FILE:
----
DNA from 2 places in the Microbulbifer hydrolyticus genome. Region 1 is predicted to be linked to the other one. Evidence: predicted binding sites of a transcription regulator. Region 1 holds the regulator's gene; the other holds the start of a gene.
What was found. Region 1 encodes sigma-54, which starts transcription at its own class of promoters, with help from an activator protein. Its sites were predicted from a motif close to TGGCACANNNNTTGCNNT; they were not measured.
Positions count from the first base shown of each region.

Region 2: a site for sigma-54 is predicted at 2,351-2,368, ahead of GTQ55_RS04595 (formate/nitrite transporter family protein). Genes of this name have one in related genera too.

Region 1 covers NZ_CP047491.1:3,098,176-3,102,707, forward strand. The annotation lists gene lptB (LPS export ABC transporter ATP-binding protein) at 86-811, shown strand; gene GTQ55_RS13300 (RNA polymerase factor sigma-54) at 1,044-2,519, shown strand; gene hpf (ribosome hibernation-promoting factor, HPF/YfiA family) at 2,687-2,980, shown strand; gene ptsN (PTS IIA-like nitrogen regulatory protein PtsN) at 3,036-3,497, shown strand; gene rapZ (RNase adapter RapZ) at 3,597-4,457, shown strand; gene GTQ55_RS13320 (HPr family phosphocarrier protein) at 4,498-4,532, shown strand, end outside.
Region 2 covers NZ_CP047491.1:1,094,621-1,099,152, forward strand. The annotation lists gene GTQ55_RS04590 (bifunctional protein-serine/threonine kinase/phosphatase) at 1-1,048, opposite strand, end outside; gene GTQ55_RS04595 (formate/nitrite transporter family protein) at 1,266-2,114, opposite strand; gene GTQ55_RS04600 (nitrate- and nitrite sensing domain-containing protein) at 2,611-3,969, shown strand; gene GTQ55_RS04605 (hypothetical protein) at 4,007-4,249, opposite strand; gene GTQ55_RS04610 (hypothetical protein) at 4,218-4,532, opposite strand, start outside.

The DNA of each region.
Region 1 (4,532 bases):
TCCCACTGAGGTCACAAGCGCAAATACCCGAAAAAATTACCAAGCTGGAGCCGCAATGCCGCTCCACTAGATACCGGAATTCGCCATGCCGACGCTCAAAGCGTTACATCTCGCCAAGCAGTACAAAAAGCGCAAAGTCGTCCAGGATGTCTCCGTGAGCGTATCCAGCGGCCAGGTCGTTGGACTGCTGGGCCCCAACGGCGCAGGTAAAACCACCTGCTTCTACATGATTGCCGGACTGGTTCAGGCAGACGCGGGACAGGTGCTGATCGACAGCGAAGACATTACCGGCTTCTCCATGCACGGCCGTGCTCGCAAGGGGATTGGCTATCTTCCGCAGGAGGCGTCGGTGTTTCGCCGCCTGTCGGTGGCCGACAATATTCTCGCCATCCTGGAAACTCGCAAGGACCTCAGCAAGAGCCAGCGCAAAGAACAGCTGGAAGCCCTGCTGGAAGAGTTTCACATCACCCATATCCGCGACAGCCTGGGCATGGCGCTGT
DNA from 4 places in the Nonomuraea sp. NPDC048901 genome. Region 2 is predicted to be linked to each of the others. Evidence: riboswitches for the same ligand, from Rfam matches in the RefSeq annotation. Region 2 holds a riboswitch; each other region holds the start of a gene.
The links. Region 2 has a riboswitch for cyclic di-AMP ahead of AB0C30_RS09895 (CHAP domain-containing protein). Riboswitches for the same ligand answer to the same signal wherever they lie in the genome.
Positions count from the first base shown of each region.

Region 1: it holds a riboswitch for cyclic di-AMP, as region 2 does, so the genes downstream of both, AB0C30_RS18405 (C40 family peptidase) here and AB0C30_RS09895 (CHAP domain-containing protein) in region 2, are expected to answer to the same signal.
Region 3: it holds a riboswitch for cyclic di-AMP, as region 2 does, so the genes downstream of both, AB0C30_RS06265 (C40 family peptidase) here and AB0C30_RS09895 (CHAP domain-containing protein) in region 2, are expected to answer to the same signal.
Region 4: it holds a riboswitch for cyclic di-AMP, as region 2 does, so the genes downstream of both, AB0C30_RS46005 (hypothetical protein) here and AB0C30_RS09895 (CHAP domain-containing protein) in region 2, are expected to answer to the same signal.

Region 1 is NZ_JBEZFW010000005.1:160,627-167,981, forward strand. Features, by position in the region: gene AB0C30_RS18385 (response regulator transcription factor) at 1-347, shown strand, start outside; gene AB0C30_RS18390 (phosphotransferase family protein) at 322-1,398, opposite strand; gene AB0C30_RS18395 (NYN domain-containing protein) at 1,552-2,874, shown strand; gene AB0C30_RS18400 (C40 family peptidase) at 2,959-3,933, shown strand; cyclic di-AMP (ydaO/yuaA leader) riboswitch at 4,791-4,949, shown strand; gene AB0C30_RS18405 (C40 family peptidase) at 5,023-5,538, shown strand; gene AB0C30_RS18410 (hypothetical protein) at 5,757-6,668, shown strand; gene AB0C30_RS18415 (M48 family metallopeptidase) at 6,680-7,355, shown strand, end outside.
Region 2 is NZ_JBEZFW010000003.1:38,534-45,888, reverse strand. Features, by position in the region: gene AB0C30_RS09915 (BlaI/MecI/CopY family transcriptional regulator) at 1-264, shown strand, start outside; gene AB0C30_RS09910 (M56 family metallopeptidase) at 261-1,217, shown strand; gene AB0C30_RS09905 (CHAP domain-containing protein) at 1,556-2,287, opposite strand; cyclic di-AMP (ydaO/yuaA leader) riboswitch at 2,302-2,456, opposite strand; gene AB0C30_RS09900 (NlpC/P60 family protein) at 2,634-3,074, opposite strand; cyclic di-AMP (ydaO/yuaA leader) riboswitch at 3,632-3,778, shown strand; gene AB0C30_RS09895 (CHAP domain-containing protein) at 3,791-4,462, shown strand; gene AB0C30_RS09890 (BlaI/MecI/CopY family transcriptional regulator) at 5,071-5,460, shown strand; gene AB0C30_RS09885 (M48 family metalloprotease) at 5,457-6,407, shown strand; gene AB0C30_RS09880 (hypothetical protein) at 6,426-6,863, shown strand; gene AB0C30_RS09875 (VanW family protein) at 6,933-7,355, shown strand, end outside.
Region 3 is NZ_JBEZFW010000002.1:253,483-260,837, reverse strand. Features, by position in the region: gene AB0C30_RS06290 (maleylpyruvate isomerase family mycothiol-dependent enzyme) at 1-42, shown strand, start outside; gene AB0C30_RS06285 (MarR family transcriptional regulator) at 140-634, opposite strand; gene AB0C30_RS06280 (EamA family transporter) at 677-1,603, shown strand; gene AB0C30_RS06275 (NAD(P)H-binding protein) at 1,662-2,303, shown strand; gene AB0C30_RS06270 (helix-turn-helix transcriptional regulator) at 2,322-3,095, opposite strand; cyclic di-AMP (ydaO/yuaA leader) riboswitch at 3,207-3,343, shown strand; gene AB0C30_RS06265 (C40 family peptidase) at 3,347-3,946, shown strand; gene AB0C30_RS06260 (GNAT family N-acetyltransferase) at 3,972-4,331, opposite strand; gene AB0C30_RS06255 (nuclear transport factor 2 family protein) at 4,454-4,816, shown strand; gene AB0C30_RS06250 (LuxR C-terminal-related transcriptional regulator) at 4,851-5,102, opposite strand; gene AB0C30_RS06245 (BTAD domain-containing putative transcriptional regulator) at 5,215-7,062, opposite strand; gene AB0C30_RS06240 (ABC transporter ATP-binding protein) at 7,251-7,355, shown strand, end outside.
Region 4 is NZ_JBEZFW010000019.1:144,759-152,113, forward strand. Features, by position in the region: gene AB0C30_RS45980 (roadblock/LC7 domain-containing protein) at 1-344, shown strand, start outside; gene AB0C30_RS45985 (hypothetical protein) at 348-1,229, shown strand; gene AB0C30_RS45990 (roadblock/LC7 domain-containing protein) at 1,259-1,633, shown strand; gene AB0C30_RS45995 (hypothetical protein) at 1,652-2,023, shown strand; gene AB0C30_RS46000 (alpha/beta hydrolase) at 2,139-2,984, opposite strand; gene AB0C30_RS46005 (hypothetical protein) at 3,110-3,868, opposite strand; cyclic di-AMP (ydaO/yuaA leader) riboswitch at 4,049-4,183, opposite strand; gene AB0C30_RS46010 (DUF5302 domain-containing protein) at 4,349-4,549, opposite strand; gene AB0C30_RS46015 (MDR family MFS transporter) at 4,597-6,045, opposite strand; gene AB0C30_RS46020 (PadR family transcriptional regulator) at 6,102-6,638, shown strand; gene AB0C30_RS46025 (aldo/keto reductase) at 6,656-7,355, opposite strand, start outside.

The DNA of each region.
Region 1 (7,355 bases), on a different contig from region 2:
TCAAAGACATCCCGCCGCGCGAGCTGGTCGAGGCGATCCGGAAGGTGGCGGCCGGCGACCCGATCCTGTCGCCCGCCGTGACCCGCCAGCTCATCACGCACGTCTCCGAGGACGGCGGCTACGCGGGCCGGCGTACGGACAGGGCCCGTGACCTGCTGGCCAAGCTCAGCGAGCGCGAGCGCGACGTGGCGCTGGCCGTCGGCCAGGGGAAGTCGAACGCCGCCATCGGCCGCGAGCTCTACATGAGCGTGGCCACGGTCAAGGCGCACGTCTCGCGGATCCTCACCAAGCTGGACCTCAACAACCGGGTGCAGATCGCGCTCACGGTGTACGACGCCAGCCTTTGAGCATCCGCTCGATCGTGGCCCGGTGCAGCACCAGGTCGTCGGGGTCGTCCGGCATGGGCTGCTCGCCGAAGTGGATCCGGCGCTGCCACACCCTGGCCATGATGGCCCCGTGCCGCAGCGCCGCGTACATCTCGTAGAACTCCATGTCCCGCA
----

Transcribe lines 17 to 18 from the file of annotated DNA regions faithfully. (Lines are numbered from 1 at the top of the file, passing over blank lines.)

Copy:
Region 2 is NZ_JBEZFW010000003.1:38,534-45,888, reverse strand. Features, by position in the region: gene AB0C30_RS09915 (BlaI/MecI/CopY family transcriptional regulator) at 1-264, shown strand, start outside; gene AB0C30_RS09910 (M56 family metallopeptidase) at 261-1,217, shown strand; gene AB0C30_RS09905 (CHAP domain-containing protein) at 1,556-2,287, opposite strand; cyclic di-AMP (ydaO/yuaA leader) riboswitch at 2,302-2,456, opposite strand; gene AB0C30_RS09900 (NlpC/P60 family protein) at 2,634-3,074, opposite strand; cyclic di-AMP (ydaO/yuaA leader) riboswitch at 3,632-3,778, shown strand; gene AB0C30_RS09895 (CHAP domain-containing protein) at 3,791-4,462, shown strand; gene AB0C30_RS09890 (BlaI/MecI/CopY family transcriptional regulator) at 5,071-5,460, shown strand; gene AB0C30_RS09885 (M48 family metalloprotease) at 5,457-6,407, shown strand; gene AB0C30_RS09880 (hypothetical protein) at 6,426-6,863, shown strand; gene AB0C30_RS09875 (VanW family protein) at 6,933-7,355, shown strand, end outside.
Region 3 is NZ_JBEZFW010000002.1:253,483-260,837, reverse strand. Features, by position in the region: gene AB0C30_RS06290 (maleylpyruvate isomerase family mycothiol-dependent enzyme) at 1-42, shown strand, start outside; gene AB0C30_RS06285 (MarR family transcriptional regulator) at 140-634, opposite strand; gene AB0C30_RS06280 (EamA family transporter) at 677-1,603, shown strand; gene AB0C30_RS06275 (NAD(P)H-binding protein) at 1,662-2,303, shown strand; gene AB0C30_RS06270 (helix-turn-helix transcriptional regulator) at 2,322-3,095, opposite strand; cyclic di-AMP (ydaO/yuaA leader) riboswitch at 3,207-3,343, shown strand; gene AB0C30_RS06265 (C40 family peptidase) at 3,347-3,946, shown strand; gene AB0C30_RS06260 (GNAT family N-acetyltransferase) at 3,972-4,331, opposite strand; gene AB0C30_RS06255 (nuclear transport factor 2 family protein) at 4,454-4,816, shown strand; gene AB0C30_RS06250 (LuxR C-terminal-related transcriptional regulator) at 4,851-5,102, opposite strand; gene AB0C30_RS06245 (BTAD domain-containing putative transcriptional regulator) at 5,215-7,062, opposite strand; gene AB0C30_RS06240 (ABC transporter ATP-binding protein) at 7,251-7,355, shown strand, end outside.